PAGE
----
Multi-cultural passwords: an evolution of “correct horse battery staple”

Albert Liang
Tech Sketches
Published in
3 min readApr 19, 2018

Ah, the stressful art of creating a password… something “secure” but “easy to remember”.

XKCD did a pretty good job presenting a good, user-friendly method. I more or less follow that pattern now, but with a slight twist. While correcthorsebatterystaple is a very long password, it’s technically only composed of 4 dictionary words. Dictionary attacks are slightly more cumbersome than straight-up brute forcing, but not as difficult as one would assume. There are 26 letters in the English alphabet, and there are probably only ~10,000 common words, so while the number of possible options has increased, you’ve also decreased the number of distinct objects from ~10 (for a 10-letter password) to 4.

Using a setup that can compute 350 billion guesses per second, the above two examples will be cracked in a maximum of 403 seconds and 7.9 hours, respectively. The password could be cracked much sooner if an earlier guess is correct.

Another way to test password strength is to use a helpful tool created by Dropbox called zxcvbn. (It’s the bottom 6 letters of a standard qwerty keyboard.)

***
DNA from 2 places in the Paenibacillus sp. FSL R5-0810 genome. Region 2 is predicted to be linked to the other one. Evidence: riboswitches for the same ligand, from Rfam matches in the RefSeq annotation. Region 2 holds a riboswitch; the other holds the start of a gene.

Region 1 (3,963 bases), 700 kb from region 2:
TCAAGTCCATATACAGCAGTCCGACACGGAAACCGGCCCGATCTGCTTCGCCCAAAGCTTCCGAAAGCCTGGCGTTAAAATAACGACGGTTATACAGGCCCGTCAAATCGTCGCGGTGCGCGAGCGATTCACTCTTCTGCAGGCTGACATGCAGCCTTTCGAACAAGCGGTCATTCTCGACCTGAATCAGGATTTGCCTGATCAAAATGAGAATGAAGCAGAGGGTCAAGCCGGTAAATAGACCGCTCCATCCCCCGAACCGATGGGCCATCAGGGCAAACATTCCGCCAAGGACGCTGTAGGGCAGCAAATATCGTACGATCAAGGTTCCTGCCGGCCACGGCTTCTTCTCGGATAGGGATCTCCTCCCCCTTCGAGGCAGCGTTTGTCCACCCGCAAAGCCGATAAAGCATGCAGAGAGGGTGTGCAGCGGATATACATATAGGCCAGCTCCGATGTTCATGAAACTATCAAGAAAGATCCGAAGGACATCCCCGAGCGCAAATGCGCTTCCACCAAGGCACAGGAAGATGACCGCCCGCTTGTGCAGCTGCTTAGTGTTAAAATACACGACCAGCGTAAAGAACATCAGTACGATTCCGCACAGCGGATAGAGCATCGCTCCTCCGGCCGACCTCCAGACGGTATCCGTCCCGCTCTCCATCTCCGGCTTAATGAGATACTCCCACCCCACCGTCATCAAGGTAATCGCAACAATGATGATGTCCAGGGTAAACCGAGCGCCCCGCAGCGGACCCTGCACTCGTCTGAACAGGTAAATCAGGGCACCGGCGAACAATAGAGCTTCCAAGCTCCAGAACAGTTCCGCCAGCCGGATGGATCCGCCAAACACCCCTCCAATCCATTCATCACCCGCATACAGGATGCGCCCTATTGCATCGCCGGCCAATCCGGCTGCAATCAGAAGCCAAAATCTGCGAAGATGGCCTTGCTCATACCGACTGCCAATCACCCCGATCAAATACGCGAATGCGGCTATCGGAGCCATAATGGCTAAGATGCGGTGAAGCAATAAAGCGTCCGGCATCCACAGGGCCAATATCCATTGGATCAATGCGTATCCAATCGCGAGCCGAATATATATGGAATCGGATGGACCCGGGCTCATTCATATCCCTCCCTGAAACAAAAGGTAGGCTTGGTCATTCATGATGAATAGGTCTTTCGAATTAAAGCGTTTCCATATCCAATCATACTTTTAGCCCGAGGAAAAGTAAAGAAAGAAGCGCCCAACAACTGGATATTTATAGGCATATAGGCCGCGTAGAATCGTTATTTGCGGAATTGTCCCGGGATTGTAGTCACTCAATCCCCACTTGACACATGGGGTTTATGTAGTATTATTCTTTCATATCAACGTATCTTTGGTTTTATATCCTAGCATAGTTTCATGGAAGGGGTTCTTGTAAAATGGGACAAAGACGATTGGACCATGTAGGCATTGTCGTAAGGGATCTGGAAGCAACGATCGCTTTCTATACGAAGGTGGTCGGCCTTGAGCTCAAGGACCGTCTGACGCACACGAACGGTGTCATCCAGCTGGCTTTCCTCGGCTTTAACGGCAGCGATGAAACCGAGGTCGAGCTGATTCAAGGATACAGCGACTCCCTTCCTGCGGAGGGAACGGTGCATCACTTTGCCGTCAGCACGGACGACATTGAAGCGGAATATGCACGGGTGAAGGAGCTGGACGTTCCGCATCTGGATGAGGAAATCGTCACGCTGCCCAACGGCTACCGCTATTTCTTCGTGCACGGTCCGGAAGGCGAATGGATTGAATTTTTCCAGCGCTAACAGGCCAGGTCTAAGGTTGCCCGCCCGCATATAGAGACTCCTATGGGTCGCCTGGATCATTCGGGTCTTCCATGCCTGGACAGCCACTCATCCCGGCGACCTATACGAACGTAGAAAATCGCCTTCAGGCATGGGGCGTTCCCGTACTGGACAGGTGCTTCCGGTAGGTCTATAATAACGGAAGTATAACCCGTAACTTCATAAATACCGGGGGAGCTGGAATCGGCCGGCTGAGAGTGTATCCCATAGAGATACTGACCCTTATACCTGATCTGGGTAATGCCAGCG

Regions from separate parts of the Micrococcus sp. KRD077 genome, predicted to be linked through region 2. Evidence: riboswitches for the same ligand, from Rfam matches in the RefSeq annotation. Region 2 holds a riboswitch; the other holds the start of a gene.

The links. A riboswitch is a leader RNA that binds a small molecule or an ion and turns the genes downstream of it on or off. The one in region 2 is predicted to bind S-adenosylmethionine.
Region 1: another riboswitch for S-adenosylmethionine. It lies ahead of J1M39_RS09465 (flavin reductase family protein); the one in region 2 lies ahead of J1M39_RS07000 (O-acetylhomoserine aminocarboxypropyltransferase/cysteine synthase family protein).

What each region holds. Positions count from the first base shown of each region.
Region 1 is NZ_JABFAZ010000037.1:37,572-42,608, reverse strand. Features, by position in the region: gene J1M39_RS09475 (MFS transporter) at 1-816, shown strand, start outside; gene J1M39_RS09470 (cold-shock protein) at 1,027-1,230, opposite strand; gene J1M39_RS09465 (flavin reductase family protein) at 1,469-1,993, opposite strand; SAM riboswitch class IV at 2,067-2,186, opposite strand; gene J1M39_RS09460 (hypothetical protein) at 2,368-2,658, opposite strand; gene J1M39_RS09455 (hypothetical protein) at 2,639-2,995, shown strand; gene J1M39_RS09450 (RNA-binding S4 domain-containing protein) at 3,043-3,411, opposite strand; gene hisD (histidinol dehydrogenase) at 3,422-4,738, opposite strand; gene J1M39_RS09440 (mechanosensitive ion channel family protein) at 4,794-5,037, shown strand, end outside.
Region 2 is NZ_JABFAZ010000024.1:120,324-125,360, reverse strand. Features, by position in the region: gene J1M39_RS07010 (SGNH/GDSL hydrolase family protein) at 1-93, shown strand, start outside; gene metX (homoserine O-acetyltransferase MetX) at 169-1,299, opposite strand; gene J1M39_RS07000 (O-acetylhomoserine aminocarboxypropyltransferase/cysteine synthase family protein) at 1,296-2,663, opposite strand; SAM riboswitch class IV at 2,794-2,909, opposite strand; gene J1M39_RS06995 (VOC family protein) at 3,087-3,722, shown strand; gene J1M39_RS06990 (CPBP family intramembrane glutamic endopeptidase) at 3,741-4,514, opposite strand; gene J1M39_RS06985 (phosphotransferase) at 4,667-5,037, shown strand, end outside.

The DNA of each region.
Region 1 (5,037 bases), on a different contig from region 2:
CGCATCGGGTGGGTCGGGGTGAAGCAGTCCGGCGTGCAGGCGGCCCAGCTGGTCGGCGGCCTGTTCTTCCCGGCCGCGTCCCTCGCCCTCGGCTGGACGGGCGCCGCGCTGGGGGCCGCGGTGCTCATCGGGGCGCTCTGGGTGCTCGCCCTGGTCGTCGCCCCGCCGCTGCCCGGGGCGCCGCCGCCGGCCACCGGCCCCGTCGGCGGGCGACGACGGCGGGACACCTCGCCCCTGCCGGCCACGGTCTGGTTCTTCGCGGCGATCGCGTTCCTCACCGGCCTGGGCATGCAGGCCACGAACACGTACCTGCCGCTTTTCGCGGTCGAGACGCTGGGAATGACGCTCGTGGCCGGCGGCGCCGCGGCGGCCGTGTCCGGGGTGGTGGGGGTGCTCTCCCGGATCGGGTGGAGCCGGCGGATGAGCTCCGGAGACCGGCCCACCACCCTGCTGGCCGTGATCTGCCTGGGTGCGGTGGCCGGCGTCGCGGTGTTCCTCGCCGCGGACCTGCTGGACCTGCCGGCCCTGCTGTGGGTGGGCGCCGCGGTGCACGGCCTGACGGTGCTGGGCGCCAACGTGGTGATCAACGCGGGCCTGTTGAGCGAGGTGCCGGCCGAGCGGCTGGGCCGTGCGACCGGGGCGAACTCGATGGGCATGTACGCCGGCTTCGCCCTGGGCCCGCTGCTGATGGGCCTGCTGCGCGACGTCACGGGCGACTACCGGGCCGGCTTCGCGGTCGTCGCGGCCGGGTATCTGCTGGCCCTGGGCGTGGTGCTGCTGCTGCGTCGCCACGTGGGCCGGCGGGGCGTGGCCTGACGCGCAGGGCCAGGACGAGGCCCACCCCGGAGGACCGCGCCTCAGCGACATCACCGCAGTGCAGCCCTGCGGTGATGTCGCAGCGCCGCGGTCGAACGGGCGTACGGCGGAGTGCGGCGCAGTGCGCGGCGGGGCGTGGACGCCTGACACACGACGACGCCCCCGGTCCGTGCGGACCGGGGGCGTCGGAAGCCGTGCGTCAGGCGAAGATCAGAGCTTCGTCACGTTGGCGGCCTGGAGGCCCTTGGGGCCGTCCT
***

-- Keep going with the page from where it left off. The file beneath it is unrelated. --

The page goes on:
Let’s check correcthorsebatterystaple using zxcvbn:

Only 8 hours to crack!

Technically, zxcvbn says it’s already strong, but what if, instead of using standard English words, you incorporate words from a different language? Changing correct to correcto (Spanish):

Now it takes 29 days!

The complexity instantly jumps up by orders of magnitude. At 10 billion guesses per second, it increases from 8 hours (for correcthorsebatterystaple) to 29 days (for correctohorsebatterystaple). If Spanish is your second language, this change is trivial for you to remember.

However, this trick only works because you’re using two or more languages. I would caution against converting your entire password into a different, non-English language. For example, if we try correcthorsebatterystaple in Chinese (對馬電池訂書針), the results looks quite promising, but…

Practically impossible to brute-force, but zxcvbn only assumes an English dictionary attack

… there are only about 10,000 common words in Chinese as well (same as English). This password is about as easy to crack at the original. By combining two languages, we force the dictionary attack to consider 20,000 possible words instead!

So, with just a small modification (incorporating a second, familiar language or culture) and a little bit of discipline (not changing your entire password to that second language), you can very easily amplify the strength of your passwords.

Go forth and be safe!



Albert Liang
Tech Sketches

Tech junkie, entrepreneur dreamer, practical engineer